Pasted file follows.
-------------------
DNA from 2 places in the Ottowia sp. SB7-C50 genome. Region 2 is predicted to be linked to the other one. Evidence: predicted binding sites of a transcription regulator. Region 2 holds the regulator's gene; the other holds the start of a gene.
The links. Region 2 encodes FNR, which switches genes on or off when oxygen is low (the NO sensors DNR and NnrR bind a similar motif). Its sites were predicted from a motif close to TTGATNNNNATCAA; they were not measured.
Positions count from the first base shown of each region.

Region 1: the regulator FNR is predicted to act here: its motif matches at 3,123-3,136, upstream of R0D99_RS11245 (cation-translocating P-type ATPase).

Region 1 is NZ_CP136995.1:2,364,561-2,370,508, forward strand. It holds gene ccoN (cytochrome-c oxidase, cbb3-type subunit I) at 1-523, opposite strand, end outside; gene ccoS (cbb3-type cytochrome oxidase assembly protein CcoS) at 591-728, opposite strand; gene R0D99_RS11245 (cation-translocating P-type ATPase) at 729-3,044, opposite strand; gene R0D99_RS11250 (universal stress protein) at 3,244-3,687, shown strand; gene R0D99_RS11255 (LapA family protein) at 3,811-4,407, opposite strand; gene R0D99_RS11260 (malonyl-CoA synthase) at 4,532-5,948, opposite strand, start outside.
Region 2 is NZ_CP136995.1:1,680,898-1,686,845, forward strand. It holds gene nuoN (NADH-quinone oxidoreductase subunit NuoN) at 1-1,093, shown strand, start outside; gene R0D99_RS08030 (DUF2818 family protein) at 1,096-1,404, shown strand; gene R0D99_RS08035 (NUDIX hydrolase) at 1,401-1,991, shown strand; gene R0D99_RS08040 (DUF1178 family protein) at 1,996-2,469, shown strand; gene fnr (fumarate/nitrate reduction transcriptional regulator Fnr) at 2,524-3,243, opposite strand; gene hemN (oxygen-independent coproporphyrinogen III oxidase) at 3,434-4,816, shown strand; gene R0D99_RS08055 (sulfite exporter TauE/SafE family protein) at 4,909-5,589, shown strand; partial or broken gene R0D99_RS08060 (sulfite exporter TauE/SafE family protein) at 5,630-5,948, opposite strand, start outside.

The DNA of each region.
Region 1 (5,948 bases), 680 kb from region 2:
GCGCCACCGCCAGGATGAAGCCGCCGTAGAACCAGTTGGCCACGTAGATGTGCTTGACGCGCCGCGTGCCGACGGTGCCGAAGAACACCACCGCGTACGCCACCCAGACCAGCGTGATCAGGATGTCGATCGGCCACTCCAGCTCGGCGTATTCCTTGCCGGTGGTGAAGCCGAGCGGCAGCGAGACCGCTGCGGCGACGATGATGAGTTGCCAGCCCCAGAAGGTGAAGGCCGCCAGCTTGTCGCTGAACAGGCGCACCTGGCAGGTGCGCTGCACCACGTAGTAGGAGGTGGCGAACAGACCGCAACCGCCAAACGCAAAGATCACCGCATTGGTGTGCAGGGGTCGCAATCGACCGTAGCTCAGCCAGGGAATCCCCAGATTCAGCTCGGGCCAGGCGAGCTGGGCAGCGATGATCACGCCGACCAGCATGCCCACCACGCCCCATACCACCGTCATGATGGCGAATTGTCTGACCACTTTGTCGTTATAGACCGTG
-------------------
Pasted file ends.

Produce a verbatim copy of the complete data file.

DNA from 2 places in the Ottowia sp. SB7-C50 genome. Region 2 is predicted to be linked to the other one. Evidence: predicted binding sites of a transcription regulator. Region 2 holds the regulator's gene; the other holds the start of a gene.
The links. Region 2 encodes FNR, which switches genes on or off when oxygen is low (the NO sensors DNR and NnrR bind a similar motif). Its sites were predicted from a motif close to TTGATNNNNATCAA; they were not measured.
Positions count from the first base shown of each region.

Region 1: the regulator FNR is predicted to act here: its motif matches at 3,123-3,136, upstream of R0D99_RS11245 (cation-translocating P-type ATPase).

Region 1 is NZ_CP136995.1:2,364,561-2,370,508, forward strand. It holds gene ccoN (cytochrome-c oxidase, cbb3-type subunit I) at 1-523, opposite strand, end outside; gene ccoS (cbb3-type cytochrome oxidase assembly protein CcoS) at 591-728, opposite strand; gene R0D99_RS11245 (cation-translocating P-type ATPase) at 729-3,044, opposite strand; gene R0D99_RS11250 (universal stress protein) at 3,244-3,687, shown strand; gene R0D99_RS11255 (LapA family protein) at 3,811-4,407, opposite strand; gene R0D99_RS11260 (malonyl-CoA synthase) at 4,532-5,948, opposite strand, start outside.
Region 2 is NZ_CP136995.1:1,680,898-1,686,845, forward strand. It holds gene nuoN (NADH-quinone oxidoreductase subunit NuoN) at 1-1,093, shown strand, start outside; gene R0D99_RS08030 (DUF2818 family protein) at 1,096-1,404, shown strand; gene R0D99_RS08035 (NUDIX hydrolase) at 1,401-1,991, shown strand; gene R0D99_RS08040 (DUF1178 family protein) at 1,996-2,469, shown strand; gene fnr (fumarate/nitrate reduction transcriptional regulator Fnr) at 2,524-3,243, opposite strand; gene hemN (oxygen-independent coproporphyrinogen III oxidase) at 3,434-4,816, shown strand; gene R0D99_RS08055 (sulfite exporter TauE/SafE family protein) at 4,909-5,589, shown strand; partial or broken gene R0D99_RS08060 (sulfite exporter TauE/SafE family protein) at 5,630-5,948, opposite strand, start outside.

The DNA of each region.
Region 1 (5,948 bases), 680 kb from region 2:
GCGCCACCGCCAGGATGAAGCCGCCGTAGAACCAGTTGGCCACGTAGATGTGCTTGACGCGCCGCGTGCCGACGGTGCCGAAGAACACCACCGCGTACGCCACCCAGACCAGCGTGATCAGGATGTCGATCGGCCACTCCAGCTCGGCGTATTCCTTGCCGGTGGTGAAGCCGAGCGGCAGCGAGACCGCTGCGGCGACGATGATGAGTTGCCAGCCCCAGAAGGTGAAGGCCGCCAGCTTGTCGCTGAACAGGCGCACCTGGCAGGTGCGCTGCACCACGTAGTAGGAGGTGGCGAACAGACCGCAACCGCCAAACGCAAAGATCACCGCATTGGTGTGCAGGGGTCGCAATCGACCGTAGCTCAGCCAGGGAATCCCCAGATTCAGCTCGGGCCAGGCGAGCTGGGCAGCGATGATCACGCCGACCAGCATGCCCACCACGCCCCATACCACCGTCATGATGGCGAATTGTCTGACCACTTTGTCGTTATAGACCGTG